Surviving in the ArmA MilSim environment is not exactly the easiest task and is currently done wrong by the majority of players.
You will see many players doing the wrong things at the wrong time, while you have learned the ideal way in this course.
Do not hesitate to correct players doing wrong things, as long as it fits your tactical situation.

For this instance we assume that the person that reacts to a casualty is a player, with the basic medical knowledge given to you right here,
so not a Combat Lifesaver, Medic or otherwise medically trained person.
The reason for us prioritizing the reaction over the actual basic medical knowledge is simple:
You can know all the things to do, but you will most likely still fail, when not following these basic concepts of Tactical Combat Casualty Care.

S5C7 - TCCC - Reaction to Casualty

Alt text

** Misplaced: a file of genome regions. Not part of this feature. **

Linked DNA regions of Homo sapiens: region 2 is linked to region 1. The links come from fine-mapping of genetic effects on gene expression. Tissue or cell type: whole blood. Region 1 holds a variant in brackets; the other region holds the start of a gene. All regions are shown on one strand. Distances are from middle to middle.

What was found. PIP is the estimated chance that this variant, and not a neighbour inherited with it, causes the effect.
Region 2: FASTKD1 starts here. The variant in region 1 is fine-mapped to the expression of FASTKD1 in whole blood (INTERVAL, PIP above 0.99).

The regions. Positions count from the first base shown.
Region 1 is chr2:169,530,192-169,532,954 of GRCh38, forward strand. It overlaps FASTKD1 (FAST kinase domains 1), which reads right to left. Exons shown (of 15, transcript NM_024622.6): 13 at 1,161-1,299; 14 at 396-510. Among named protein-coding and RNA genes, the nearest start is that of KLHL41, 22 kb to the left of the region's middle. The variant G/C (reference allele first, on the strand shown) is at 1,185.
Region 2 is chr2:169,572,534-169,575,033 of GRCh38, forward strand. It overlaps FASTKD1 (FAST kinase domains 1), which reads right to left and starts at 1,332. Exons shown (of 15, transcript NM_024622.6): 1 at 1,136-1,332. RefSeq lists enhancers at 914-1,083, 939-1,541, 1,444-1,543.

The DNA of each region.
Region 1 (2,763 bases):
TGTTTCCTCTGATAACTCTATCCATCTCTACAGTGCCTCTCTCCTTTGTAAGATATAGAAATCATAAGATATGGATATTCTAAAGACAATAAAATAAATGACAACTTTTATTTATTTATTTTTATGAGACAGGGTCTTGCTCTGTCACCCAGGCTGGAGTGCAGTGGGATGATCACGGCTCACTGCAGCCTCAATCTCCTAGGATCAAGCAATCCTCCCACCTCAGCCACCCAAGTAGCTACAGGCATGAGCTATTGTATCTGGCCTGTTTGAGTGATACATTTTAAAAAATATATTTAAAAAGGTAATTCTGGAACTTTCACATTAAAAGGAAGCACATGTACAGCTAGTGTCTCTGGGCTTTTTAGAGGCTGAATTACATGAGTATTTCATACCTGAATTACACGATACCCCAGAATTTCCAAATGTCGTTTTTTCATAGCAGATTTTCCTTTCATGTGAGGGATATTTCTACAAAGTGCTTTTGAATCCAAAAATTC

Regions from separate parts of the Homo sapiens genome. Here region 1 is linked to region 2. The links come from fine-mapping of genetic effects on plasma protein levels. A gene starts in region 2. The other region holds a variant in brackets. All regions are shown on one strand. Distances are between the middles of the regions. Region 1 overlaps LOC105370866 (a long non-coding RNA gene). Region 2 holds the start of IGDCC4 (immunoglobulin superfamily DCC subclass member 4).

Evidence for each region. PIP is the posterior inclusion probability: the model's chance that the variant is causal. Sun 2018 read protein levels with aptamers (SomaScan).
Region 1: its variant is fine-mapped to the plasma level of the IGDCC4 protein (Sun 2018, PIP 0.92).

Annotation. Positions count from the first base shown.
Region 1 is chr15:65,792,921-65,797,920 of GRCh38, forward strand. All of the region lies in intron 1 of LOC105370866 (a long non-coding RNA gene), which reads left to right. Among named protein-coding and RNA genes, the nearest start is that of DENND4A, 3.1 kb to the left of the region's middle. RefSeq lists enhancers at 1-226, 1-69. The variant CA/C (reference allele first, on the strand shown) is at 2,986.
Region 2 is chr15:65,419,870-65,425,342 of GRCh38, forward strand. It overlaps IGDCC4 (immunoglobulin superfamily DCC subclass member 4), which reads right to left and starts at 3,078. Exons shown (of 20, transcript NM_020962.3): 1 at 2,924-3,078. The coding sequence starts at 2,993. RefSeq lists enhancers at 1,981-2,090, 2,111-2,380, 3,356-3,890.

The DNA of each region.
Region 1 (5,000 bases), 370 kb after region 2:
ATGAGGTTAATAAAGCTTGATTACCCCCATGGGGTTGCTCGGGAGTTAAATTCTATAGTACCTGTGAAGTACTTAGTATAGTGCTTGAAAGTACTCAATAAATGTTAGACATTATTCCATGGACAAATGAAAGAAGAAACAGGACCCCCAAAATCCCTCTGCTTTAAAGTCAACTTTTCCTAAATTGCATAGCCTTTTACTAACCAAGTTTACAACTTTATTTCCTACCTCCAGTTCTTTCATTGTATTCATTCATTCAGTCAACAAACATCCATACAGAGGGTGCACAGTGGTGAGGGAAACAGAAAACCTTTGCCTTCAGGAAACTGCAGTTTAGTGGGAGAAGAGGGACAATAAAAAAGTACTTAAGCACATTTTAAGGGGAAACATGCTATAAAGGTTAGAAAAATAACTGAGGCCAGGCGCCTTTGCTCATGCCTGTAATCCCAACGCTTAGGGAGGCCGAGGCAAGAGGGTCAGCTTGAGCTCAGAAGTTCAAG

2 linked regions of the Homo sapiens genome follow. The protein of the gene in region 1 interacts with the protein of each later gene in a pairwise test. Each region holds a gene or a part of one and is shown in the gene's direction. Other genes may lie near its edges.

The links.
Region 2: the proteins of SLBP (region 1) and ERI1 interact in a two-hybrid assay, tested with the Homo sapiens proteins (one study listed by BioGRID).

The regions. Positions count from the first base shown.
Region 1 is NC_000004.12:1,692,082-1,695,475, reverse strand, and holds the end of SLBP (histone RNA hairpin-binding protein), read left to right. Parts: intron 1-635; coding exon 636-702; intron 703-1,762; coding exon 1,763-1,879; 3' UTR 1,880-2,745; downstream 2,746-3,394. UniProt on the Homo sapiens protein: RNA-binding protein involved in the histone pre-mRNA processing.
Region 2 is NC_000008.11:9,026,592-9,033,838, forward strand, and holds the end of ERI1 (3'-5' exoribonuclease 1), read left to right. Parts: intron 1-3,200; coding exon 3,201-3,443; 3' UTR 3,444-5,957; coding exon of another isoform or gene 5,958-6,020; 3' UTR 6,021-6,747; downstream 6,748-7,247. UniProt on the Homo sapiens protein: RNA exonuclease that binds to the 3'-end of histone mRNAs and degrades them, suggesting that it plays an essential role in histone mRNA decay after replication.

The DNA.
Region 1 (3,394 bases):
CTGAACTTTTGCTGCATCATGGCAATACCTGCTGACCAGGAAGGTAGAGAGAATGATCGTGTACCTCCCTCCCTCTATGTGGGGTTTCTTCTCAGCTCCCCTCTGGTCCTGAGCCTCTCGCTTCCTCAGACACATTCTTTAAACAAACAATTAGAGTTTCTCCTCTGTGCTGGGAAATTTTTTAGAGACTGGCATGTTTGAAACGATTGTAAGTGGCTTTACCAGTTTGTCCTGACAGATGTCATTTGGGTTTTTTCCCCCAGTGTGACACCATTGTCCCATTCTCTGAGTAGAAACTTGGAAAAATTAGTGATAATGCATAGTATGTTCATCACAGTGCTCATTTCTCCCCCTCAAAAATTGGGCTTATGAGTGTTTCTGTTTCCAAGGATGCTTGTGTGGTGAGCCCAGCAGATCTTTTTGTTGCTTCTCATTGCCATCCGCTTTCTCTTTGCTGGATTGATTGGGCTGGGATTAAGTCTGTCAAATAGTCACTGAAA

Slide A12 - Board 1
  1. Continue to engage the enemy!
    1. Align follow on actions to avoid additional casualties.
  2. Announce clearly who is down: ‘Bravo {name|role} is down!’
    1. Announce until response by FTL is acquired!
  3. Gain fire superiority!
    1. Wait for your FTL to tell you to move to the casualty and retrieve him.
  4. Initiate ‘Basic First Aid’


S5C8 - TCCC - Basic First Aid

Alt text
Slide A13 - Board 1

[read as printed]

  2. FTL issues casualty evacuation.
  3. Find a covered approach to the casualty.
  4. Find a close and secure position from the casualty for evacuation.
  5. Tell player in command your approach plan.
  6. Start retrieving the casualty by dragging them to the predetermined covered position.
  7. Apply whatever tourniquets are available to bleeding limbs.
  8. Request replacement by a fellow player which knows the medical system better. [I/A] this is Pax Passive-aggressively informing us that this course will not fully cover the medical system.
  9. Start bandaging wounds on head and torso first as no tourniquets can be applied.